Walmart fired an employee with Down syndrome who worked there for 16 years. A jury said it should pay her $125 million.
Walmartwas hit with a $125 million verdict on Friday in a disability-discrimination case.
- The company fired Marlo Spaeth, an employee with Down syndrome who worked at Walmart for 16 years.
- Walmart said it expected the verdict to be reduced to $300,000 because of a federal
A federal jury determined on Friday that Walmart violated the Americans with Disabilities Act when it fired an employee with Down syndrome following issues related to her work schedule.
After a four-day trial in Green Bay, Wisconsin, the jury awarded Marlo Spaeth $125 million in damages. Before her termination, Spaeth worked at Walmart for about 16 years.
A Walmart spokesperson told Insider the verdict was expected to be reduced to $300,000, which is the maximum amount allowed under federal law.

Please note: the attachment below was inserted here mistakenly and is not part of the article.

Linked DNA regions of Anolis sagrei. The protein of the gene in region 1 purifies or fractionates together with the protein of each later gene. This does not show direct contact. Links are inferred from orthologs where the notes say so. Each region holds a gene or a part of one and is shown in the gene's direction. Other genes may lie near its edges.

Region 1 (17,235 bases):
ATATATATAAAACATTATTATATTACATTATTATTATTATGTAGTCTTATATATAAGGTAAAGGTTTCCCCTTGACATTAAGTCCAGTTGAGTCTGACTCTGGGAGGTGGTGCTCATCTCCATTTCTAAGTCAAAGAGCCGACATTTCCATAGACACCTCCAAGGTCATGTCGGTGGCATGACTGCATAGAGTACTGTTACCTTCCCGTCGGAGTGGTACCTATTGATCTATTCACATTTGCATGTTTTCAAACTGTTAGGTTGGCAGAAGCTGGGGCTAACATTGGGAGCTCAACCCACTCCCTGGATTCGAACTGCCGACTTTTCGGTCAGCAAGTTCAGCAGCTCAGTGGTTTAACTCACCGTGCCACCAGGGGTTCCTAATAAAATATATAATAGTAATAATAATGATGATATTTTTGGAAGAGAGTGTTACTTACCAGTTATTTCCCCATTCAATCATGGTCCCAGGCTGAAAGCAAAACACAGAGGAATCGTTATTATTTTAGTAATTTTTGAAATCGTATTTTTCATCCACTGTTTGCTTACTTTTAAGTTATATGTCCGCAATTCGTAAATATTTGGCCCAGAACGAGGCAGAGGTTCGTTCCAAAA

The US Equal Employment Opportunity Commission represented Spaeth, presenting evidence on three claims of
The commission said that a change to Spaeth's previously consistent schedule caused her "significant difficulty" and that Walmart denied her request to revert to the prior work schedule through 60- to 90-minute adjustments. Instead, she was fired.
"We do not tolerate discrimination of any kind, and we routinely accommodate thousands of associates every year," Randy Hargrove, a Walmart spokesperson, told Bloomberg Law. "We often adjust associate schedules to meet our customers' expectations and while Ms. Spaeth's schedule was adjusted, it remained within the times she indicated she was available.
"We're sensitive to this situation and believe we could have resolved this issue with Ms. Spaeth, however the EEOC's demands were unreasonable."
The EEOC said evidence from the trial showed that Spaeth consistently received positive evaluations from her managers. After being terminated, Spaeth asked to be rehired and was later denied.
Last year, Walmart paid $20 million to settle an EEOC lawsuit that said a physical-abilities test disproportionately excluded female applicants from jobs as grocery-order fillers.
"The jury here recognized, and apparently was quite offended, that Ms. Spaeth lost her job because of needless - and unlawful - inflexibility on the part of Walmart," Gregory Gochanour, the regional attorney of the EEOC's Chicago District Office, said.
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